Portable – Albatross (Original Mix) [TECH-HOUSE]

Portable – Albatross

Imagine being born in South Africa, then coming-of-age in London & finally finding dwelling in Berlin. The sense of a permanent home would become a foreign concept. Which is why the leading chant of Portable’s ‘Albatross’ ‘Which way, which way’ can be interpreted to be a call of a diaspora generation, open to new directions. Self-released in 2013 by now sadly dormant Süd Electronic label, the frostiness of the Cold War lingering in Portable’s now permanent home’s history with the spark of Alan Abrahams heritage. The end result is an oeuvre of creativity.


The track opens with a bunch of glass bottles being hit with the summon of Luther from The Warriors. Accompanying them is a delicate pad synth, resembling of a Moodyman record that timidly enters the picture. The swing of the bassline that kicks in is characteristically South African, dynamic yet loosening. The drum work is more cadenced than that of the European compatriots. See Culoe De Song’s remix of Goldfish Feat. Monique Hellenberg – Call Me for reference. Unlike his work under the Bodycode alias, where Abrahams takes a more Jazzmatic approach to the tracks structure in the similar vein to Kettenkarussell, ‘Albatross’ is more linear. A vocalist as well as a producer, Portable provides the solemn questions which carry the spiritual pursuit of Burning Spear.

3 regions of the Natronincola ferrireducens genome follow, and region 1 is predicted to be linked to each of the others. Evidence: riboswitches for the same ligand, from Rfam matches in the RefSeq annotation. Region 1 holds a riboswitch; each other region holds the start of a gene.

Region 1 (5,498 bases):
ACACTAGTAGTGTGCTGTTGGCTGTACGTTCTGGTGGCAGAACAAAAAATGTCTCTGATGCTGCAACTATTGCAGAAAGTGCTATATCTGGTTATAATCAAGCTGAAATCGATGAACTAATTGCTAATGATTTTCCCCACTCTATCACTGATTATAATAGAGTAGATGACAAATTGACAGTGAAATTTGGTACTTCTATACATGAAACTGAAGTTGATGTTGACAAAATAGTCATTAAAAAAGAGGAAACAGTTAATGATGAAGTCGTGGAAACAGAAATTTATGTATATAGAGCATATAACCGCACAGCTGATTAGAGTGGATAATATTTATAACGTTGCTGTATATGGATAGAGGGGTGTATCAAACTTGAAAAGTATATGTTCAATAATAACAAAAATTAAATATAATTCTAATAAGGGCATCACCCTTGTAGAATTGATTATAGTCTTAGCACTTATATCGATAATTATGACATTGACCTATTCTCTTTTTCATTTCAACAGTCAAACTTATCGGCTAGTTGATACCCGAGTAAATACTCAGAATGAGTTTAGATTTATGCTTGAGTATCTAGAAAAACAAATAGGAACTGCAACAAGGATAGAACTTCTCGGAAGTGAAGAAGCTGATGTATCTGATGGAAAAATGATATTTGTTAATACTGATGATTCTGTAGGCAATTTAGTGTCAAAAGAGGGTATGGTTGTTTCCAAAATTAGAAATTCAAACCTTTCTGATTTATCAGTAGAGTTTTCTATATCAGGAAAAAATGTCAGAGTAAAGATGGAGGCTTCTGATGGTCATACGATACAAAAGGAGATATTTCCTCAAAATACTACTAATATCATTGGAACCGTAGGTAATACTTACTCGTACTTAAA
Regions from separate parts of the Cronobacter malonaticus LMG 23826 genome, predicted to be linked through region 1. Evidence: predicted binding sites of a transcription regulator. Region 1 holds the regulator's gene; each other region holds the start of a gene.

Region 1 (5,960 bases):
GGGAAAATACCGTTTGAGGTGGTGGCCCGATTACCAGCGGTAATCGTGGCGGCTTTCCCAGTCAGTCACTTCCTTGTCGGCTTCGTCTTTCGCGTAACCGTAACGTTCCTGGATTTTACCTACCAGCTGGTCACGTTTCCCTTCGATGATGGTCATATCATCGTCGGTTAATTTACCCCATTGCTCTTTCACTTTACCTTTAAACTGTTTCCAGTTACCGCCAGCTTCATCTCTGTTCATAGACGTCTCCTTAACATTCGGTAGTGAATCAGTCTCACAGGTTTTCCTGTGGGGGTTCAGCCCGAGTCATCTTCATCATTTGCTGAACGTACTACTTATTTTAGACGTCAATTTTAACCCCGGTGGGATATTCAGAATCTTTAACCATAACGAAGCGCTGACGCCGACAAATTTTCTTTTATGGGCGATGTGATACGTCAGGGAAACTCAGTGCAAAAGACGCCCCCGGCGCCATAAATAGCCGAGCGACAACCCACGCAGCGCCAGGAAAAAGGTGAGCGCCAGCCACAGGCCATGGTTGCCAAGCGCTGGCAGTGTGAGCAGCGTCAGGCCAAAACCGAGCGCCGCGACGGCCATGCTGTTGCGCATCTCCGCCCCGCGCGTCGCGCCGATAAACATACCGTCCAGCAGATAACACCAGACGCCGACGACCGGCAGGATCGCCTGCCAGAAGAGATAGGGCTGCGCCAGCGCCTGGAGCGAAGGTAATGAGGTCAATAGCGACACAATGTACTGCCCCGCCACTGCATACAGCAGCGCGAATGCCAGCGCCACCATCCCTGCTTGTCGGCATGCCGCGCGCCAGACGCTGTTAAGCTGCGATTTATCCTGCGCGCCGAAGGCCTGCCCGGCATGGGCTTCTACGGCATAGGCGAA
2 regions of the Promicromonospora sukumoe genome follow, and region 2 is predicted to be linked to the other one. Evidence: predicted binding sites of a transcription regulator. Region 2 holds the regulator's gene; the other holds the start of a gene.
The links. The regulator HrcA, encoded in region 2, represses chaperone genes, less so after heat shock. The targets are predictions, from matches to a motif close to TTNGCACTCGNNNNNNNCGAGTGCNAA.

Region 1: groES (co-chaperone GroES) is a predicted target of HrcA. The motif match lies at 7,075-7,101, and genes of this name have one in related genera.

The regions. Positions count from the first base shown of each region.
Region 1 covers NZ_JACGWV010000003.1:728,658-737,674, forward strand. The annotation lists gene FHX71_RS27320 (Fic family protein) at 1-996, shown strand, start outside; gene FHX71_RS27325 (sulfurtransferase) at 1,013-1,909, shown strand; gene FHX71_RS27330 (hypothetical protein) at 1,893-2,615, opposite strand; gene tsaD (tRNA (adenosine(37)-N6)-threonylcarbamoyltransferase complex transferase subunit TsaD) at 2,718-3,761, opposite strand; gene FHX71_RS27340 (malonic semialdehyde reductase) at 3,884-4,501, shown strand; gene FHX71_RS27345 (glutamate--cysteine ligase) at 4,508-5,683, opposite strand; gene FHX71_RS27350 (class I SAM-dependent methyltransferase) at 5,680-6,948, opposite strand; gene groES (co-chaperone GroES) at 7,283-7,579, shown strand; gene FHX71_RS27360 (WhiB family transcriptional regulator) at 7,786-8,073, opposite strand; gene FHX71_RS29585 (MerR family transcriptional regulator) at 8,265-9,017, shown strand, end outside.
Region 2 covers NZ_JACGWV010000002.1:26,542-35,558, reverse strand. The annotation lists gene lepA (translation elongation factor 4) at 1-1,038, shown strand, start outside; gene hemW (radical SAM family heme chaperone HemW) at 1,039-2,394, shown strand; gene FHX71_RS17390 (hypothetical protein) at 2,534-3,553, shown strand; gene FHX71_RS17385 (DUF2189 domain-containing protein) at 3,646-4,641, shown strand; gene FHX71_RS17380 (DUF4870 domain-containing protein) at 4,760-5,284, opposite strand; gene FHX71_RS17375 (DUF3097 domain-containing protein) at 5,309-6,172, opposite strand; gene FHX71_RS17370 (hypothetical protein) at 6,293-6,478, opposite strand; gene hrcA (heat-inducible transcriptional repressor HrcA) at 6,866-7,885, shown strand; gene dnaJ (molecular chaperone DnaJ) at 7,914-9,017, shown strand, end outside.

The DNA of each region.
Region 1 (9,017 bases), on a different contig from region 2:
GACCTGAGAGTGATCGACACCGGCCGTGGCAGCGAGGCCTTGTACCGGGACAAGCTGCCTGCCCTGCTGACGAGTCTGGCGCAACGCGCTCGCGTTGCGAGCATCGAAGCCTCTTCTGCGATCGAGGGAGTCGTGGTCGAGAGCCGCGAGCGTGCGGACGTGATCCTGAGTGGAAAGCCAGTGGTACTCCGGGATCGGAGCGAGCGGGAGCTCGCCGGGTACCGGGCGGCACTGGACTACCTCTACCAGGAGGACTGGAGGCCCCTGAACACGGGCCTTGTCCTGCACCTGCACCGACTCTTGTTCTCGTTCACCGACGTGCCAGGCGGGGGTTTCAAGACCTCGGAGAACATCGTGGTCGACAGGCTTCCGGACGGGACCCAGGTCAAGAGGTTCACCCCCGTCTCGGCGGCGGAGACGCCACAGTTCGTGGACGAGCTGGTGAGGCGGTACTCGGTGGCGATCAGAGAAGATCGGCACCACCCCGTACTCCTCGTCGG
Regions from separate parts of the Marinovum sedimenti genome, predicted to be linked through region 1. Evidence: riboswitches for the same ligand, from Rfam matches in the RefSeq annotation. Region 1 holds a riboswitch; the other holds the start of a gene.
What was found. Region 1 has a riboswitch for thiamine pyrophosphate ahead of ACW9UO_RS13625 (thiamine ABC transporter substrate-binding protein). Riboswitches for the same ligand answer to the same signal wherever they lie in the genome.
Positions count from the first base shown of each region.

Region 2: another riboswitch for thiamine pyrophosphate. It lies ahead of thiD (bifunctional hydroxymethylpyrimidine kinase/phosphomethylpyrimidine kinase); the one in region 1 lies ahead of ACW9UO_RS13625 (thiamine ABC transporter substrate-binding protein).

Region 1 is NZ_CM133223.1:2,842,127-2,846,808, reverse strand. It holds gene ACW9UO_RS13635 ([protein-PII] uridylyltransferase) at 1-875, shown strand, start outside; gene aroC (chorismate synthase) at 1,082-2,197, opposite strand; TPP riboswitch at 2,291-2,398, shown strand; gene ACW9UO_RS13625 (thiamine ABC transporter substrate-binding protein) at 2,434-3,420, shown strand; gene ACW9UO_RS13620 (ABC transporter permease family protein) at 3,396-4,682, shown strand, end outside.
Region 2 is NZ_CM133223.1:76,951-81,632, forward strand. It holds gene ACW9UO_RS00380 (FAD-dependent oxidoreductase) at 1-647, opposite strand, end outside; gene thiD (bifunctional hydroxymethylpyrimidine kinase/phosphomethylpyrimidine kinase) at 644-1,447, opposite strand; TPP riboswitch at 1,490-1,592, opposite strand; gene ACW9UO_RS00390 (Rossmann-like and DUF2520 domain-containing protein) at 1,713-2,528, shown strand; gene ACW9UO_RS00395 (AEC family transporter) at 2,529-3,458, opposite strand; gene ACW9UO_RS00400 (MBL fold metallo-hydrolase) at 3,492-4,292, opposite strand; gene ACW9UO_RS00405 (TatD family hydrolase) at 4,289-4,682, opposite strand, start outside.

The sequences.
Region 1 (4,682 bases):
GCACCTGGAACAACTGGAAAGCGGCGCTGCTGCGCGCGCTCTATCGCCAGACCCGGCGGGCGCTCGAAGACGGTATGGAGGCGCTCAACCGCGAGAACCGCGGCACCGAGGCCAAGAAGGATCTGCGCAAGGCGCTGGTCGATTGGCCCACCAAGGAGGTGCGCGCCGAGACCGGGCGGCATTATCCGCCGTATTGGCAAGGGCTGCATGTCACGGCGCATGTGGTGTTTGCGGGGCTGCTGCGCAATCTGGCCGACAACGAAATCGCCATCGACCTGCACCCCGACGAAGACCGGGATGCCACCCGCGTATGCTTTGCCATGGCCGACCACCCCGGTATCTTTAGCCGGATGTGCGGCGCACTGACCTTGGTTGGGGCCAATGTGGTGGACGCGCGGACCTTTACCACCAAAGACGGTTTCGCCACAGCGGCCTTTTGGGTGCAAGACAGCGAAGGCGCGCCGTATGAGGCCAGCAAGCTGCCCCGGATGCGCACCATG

Unlike his work under the Bodycode alias, where Abrahams takes a more Jazzmatic approach to the tracks structure in the similar vein to Kettenkarussell, 'Albatross' is more linear. A vocalist as well as a producer, Portable provides the solemn questions which carry the spiritual pursuit of Burning Spear.

The reach of the House scene rising from Mzansi is still underrated by the wider world, with only two Rainbow Nation’s DJs featuring in Resident Advisor Top 1000 list. Portable’s experience is unique, however, as his body of work has demonstrated over the years. The producer has previously remixed Efdemin’s ‘Nighttrain‘, recorded a set Live At Robert Johnson and regularly released on Frankfurt’s Minimal king Zip’s Perlon records. Thankfully, Black Coffee brings attention to the thriving South African deep house scene wherever he goes. Portable, another shining light, is a testament of its lustre.

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